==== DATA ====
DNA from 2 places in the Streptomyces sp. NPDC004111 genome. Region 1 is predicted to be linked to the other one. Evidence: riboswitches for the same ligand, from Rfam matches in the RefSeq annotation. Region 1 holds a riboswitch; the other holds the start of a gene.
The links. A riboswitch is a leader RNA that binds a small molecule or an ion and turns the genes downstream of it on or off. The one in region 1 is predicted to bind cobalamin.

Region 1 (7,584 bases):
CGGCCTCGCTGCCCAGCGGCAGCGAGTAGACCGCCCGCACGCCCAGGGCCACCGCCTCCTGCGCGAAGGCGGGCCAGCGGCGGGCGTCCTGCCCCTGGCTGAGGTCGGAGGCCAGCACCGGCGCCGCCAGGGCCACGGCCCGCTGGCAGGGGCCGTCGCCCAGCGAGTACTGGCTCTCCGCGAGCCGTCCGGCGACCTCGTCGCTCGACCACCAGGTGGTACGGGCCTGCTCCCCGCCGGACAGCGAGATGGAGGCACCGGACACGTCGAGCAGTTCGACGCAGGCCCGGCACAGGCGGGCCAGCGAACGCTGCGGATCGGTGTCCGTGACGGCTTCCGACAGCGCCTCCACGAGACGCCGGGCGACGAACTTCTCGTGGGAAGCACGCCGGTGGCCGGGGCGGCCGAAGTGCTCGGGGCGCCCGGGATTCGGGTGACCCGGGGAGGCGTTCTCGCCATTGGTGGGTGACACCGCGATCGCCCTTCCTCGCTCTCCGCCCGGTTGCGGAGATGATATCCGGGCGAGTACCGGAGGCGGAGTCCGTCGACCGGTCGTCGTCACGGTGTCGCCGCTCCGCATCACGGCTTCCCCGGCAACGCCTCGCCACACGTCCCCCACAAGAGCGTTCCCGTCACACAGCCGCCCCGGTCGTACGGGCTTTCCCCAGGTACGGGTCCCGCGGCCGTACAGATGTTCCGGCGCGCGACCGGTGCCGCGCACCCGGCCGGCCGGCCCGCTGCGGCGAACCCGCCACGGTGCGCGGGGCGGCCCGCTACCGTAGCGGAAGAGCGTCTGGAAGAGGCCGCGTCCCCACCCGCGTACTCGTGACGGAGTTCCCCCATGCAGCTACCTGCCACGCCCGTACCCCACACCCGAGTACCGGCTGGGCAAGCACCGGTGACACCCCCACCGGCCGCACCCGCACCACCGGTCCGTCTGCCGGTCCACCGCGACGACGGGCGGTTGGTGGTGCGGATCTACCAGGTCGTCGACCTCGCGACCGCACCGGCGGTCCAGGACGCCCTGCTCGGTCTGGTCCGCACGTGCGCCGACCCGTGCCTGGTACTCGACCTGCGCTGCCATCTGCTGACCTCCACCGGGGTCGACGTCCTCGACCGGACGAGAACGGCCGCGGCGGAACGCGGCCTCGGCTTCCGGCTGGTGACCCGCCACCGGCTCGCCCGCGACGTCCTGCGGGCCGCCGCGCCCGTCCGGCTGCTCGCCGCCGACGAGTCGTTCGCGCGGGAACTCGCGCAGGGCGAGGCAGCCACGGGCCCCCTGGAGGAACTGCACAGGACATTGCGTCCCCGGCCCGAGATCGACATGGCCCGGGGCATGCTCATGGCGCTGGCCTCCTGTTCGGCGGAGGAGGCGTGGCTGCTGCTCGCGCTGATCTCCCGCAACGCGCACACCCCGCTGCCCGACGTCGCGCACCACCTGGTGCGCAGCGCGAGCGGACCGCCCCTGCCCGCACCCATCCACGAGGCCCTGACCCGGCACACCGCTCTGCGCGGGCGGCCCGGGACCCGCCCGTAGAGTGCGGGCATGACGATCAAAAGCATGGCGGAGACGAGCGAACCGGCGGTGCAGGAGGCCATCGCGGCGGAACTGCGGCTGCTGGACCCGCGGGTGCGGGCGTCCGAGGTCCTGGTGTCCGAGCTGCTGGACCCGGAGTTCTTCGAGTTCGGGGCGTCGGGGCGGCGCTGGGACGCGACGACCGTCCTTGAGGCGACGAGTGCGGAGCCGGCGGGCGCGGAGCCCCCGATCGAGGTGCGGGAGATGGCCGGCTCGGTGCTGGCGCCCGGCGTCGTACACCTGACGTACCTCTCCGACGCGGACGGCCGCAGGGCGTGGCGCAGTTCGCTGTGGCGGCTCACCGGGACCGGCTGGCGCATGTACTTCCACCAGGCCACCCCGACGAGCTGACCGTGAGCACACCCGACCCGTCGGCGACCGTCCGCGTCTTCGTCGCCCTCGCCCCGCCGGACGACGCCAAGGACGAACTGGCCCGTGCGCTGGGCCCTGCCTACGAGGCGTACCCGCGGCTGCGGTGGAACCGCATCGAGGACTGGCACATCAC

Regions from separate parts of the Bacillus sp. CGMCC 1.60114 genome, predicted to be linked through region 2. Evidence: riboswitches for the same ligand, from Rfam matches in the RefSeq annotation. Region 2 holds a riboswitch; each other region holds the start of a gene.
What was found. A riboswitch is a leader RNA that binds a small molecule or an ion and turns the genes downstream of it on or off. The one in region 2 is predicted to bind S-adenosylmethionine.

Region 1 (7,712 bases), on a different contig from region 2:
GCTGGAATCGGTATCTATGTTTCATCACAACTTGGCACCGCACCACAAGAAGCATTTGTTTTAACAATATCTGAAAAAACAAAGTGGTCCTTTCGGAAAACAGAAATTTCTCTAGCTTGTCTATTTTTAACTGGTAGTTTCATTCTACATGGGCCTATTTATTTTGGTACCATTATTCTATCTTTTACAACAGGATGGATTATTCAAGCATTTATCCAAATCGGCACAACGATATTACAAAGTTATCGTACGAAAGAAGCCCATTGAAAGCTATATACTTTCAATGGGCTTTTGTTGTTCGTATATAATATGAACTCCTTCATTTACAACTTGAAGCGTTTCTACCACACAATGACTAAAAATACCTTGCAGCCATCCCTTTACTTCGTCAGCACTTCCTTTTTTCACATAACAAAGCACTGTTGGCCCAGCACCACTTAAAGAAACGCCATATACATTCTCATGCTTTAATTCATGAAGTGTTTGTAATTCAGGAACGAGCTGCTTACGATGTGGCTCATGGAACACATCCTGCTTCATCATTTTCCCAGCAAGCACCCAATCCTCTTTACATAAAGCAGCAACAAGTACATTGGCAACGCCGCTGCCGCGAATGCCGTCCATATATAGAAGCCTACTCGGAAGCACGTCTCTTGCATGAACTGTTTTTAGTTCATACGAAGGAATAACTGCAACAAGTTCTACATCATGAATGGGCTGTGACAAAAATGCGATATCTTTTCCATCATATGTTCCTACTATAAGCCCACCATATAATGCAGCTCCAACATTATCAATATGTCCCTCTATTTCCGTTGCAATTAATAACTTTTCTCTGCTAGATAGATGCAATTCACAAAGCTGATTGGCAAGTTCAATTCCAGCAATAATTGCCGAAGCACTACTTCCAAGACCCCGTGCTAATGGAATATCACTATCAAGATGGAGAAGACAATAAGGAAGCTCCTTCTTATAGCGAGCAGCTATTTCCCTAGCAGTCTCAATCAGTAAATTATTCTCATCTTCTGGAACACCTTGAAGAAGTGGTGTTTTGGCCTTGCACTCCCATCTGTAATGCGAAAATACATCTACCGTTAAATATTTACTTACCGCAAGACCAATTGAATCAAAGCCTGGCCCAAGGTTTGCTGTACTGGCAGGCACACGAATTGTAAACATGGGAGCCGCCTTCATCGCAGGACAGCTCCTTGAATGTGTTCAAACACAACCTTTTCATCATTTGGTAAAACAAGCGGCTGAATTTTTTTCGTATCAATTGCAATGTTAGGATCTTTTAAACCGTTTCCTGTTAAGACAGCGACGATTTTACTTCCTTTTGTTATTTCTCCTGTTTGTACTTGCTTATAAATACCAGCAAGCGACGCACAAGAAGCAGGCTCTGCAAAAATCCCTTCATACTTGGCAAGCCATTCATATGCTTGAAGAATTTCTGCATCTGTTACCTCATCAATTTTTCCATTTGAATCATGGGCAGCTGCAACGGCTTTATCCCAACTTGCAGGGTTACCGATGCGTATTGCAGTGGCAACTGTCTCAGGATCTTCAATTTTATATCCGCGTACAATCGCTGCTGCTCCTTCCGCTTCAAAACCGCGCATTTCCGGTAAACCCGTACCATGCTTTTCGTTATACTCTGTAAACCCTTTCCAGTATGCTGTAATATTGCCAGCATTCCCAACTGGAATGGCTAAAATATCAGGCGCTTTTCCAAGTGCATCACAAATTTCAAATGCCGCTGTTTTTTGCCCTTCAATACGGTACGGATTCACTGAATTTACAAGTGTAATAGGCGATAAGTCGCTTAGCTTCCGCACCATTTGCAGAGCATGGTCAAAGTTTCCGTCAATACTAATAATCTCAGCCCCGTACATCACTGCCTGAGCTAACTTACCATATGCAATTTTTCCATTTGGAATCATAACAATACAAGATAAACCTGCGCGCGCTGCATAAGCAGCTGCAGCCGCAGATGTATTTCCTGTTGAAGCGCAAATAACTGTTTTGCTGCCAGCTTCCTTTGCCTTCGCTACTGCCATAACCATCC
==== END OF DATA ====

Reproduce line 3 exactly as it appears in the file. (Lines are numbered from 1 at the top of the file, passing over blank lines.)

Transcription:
Region 1 (7,584 bases):